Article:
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Lovesick on the Farm at Midnight 

I decide to drive out to the fields. Most people think corn fields at night would be scary but to me, it’s comforting. It’s home. When the corn surrounds you and there’s nothing else to see but that and the sky, I can’t help but to feel nostalgic. Like an earthy hug from Gaia herself while the stars watch and fill me with hope.


My truck bounced down the dirt path Dad made for easy passage to the barn. The dust clouds coat the corn on either side of the road. I realize I’m going a little too fast as the stalks blur by me, but I don’t really care. The thrill of knowing I’m breaking the rules makes me feel better.


I finally reach the midway point between the house and the barn and stop. I climb through my back window to reach the bed of my truck. I lie down to think. This is usually where I go to think. I was out here a lot of last summer when Momma died. It felt like the only place where I could exist in my sadness. Dad always told me, “We have to stay strong for each other now. Momma was our rock. Since she’s gone we have to be each other’s. Do you understand?” I understood fine. I couldn’t show him how much I hurt. Her funeral was the last time I let anyone see me cry. 


Before Momma died, our family was held together with strings of love and air of emotion. Momma brought it out of us. When you were around her, you just couldn’t help but feel all your emotions at once. She had the best ways of getting you to express them, too. I always felt safe with her and Daddy. There wasn’t a point when I felt like I couldn’t tell them how I felt.  

But when she died, Daddy threw that out the window. I resent him so much for it. He doesn’t even realize how much that affected me. Now that I have no one to talk to, nowhere to put all these feelings I have, I feel too full. Like a balloon that keeps getting filled with air. Stretching and stretching until I’ll eventually pop on everyone around me. I don’t want that to happen. So, I try to figure these emotions out with Carter. He always seems to understand. But now that these feelings are about him I don’t know what to do.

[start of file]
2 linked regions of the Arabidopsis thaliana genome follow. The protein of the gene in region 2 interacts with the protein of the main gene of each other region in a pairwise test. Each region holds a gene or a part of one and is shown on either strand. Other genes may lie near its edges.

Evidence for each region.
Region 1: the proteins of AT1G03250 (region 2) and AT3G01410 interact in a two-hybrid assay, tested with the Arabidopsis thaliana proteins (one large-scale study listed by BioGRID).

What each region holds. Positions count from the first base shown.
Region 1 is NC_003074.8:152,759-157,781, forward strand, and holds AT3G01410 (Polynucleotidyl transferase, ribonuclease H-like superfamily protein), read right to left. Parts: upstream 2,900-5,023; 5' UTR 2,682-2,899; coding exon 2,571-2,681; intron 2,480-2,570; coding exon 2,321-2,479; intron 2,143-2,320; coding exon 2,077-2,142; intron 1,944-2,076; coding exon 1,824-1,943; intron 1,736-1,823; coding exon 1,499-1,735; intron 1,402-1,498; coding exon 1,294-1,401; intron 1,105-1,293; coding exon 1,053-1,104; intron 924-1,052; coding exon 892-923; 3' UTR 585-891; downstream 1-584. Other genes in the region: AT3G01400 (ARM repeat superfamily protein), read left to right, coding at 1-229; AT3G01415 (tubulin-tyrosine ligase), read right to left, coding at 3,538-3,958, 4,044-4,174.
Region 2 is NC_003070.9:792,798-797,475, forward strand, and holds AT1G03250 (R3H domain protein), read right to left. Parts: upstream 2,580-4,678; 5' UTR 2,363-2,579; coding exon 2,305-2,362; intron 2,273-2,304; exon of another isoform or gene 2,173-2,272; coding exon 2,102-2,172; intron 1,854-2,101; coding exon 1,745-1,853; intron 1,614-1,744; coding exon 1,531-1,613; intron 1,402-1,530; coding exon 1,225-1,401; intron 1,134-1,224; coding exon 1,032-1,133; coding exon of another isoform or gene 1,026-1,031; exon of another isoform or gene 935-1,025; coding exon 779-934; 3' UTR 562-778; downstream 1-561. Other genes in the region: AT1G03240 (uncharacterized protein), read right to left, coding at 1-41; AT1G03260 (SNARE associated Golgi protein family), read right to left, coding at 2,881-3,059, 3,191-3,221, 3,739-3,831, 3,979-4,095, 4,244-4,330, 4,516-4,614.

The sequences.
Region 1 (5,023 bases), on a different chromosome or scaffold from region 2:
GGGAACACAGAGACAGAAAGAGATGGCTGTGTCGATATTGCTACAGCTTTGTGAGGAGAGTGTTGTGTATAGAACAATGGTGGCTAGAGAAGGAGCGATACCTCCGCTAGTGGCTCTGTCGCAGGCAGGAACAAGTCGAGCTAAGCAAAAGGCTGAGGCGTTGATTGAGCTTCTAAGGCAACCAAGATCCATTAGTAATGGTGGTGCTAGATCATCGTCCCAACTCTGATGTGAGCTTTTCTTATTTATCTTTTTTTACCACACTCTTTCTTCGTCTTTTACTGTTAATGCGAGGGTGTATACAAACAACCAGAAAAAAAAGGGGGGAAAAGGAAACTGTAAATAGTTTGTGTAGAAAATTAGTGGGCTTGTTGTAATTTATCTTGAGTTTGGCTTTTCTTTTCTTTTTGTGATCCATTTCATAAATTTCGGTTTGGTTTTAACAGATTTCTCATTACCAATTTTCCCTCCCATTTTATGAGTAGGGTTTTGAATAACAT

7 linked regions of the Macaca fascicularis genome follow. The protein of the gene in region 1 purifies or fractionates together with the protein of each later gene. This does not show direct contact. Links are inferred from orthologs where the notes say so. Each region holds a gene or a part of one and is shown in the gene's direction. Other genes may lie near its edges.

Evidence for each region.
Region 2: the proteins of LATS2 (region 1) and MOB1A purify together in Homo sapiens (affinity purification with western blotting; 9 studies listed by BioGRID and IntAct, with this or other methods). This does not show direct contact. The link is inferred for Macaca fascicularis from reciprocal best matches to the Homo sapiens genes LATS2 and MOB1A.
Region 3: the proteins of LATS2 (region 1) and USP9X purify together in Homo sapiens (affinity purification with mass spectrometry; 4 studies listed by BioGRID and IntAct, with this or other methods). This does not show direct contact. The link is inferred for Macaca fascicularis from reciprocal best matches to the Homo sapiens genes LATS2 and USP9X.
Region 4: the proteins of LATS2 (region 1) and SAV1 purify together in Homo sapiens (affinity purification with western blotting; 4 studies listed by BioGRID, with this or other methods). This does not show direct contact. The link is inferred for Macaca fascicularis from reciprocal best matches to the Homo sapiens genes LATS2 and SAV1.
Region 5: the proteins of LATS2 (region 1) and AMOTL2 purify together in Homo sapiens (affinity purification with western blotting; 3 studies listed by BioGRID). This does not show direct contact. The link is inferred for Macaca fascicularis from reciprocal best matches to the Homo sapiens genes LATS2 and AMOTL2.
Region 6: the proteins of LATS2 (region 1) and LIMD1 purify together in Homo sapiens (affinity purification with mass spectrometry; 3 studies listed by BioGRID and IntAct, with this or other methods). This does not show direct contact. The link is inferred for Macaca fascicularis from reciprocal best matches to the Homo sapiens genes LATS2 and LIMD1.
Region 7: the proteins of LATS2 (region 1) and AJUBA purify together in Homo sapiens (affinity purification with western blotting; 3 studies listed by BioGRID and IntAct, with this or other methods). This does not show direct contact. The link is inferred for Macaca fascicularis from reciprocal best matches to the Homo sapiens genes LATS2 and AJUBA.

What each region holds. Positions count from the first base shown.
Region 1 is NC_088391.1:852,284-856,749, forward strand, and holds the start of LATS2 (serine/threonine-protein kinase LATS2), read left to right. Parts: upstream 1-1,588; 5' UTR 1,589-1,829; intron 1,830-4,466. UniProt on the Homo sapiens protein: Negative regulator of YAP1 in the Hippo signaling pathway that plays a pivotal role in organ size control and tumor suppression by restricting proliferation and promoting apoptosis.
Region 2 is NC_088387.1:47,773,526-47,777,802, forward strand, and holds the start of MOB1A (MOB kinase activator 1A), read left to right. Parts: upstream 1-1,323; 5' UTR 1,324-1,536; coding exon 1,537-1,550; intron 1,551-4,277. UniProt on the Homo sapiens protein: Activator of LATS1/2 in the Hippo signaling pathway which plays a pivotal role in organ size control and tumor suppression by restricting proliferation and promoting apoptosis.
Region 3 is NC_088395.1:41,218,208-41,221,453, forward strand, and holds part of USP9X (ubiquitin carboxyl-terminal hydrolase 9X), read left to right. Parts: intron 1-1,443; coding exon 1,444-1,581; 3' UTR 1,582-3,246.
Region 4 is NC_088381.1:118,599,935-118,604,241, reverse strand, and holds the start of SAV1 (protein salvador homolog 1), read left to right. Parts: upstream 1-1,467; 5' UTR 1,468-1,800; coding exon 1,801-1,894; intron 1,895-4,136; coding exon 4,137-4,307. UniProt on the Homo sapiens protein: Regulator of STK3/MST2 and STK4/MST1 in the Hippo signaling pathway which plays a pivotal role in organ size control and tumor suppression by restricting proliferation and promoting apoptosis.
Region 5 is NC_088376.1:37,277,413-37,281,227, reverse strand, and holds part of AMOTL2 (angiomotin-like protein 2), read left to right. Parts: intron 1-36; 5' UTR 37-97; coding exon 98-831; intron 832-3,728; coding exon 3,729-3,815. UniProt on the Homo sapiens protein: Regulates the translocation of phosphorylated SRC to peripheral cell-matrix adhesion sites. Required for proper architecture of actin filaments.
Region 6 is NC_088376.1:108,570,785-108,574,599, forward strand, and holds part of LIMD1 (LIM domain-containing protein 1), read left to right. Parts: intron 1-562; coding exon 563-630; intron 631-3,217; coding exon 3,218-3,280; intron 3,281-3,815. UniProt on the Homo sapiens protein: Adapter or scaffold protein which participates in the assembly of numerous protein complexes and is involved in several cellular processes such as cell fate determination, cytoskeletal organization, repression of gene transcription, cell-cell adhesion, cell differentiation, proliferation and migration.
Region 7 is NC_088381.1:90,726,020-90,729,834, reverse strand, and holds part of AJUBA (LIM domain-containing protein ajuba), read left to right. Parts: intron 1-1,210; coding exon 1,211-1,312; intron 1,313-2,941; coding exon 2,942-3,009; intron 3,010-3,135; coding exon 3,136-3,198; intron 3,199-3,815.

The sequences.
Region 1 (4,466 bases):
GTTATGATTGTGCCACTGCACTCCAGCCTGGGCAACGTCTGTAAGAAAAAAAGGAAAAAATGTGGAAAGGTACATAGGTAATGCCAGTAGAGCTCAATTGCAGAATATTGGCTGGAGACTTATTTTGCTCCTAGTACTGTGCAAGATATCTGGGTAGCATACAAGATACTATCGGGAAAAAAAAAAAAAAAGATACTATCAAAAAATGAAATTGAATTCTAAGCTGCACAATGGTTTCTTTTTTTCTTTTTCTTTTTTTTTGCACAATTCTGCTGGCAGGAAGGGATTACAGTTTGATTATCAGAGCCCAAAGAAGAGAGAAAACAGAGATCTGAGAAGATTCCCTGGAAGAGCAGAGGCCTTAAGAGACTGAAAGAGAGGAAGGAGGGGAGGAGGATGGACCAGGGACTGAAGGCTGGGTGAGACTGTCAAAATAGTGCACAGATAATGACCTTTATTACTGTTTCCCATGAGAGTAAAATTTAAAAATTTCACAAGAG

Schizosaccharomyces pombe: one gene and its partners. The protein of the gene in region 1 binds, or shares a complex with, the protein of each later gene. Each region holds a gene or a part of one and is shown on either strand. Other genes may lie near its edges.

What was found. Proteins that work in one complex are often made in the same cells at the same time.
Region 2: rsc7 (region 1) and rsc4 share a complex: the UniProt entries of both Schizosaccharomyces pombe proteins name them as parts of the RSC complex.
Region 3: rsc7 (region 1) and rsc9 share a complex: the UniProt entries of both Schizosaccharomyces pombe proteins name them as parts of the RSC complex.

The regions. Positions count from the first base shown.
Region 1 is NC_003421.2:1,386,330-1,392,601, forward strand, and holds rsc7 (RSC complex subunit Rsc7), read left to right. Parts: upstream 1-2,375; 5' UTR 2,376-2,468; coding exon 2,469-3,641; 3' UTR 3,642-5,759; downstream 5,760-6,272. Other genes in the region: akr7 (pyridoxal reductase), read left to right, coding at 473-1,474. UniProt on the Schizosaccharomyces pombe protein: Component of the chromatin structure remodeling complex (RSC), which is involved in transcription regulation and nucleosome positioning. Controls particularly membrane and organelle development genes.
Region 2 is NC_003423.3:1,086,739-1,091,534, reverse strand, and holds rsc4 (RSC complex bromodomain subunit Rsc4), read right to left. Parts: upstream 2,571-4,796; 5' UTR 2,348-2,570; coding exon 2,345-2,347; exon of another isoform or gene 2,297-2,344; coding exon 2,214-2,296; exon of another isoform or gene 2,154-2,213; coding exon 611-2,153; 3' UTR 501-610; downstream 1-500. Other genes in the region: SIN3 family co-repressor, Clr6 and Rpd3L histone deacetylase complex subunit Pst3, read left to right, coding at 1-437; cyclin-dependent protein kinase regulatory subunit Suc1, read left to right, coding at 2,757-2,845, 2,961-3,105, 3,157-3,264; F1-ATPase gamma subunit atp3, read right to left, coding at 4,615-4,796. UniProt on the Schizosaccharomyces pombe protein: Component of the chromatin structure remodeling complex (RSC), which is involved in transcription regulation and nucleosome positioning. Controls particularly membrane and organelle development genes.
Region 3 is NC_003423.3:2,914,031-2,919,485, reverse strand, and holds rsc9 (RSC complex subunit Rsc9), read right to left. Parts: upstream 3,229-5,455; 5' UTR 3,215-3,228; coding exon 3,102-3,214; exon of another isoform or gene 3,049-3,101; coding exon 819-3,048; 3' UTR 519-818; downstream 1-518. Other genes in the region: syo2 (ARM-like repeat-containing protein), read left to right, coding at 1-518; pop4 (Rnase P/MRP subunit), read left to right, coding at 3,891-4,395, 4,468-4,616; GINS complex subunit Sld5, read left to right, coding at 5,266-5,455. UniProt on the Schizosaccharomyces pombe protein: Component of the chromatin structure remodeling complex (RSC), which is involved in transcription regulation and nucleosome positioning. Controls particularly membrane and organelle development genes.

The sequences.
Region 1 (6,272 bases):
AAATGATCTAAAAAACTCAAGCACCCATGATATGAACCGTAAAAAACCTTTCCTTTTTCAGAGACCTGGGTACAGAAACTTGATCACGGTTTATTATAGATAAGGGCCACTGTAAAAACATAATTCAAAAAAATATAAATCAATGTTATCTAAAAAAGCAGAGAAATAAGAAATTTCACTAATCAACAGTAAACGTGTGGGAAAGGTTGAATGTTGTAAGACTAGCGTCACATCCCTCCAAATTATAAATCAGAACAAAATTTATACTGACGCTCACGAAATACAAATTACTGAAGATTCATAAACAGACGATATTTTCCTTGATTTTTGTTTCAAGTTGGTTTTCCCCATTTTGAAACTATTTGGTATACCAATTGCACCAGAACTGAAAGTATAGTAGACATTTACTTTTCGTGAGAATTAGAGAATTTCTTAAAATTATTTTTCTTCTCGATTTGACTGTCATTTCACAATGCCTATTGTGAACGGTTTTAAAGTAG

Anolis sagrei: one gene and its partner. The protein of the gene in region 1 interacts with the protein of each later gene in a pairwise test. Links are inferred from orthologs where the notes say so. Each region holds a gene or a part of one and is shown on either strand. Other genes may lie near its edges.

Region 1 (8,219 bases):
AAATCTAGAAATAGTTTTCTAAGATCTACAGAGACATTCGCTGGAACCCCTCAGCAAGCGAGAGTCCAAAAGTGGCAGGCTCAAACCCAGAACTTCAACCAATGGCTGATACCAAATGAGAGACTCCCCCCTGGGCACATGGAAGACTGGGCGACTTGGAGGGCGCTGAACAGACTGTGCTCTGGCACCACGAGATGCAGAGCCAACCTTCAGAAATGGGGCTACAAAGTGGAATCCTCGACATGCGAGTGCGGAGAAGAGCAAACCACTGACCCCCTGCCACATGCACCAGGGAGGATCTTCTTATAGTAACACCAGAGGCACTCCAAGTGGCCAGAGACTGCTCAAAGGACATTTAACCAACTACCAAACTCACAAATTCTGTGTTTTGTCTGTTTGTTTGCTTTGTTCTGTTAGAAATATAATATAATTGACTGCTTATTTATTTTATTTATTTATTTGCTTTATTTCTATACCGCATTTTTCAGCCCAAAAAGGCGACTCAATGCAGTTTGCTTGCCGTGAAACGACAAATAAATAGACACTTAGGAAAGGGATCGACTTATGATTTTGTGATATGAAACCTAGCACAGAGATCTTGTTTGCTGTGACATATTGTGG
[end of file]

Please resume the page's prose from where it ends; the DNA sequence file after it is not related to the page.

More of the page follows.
Two months ago, Carter stepped into my life and changed it in ways I never expected. From the moment he helped me with my English homework that August night, we were inseparable. We’d go to school together, we’d do homework together, we never left anywhere without the other in tow. I was so thankful he was there. Carter was the only thing in my life that filled the hole Momma left when she died.  

The thing about Carter is that lately I think he’s been more than just my best friend. We went to the movie theater the other day to watch some random horror special. He warned me, “When I get scared, I latch onto the closest thing to me so don’t be surprised when it’s you.” 

I didn’t pay much mind to this though. I wasn’t expecting him to hug my left arm when the first jump-scare popped up and never let go. It made me feel things I hadn’t felt before. I didn’t know how to deal with it either. When we left the theater he asked me, “How was it that you weren’t ever scared throughout all of the movies?” 

I didn’t want to tell him that the movies were the furthest thing from my mind when he was touching me like that, so I said, “I don’t know, it just wasn’t scary.” I thought I’d said it with the same inflection as normal, but I guess I hadn’t.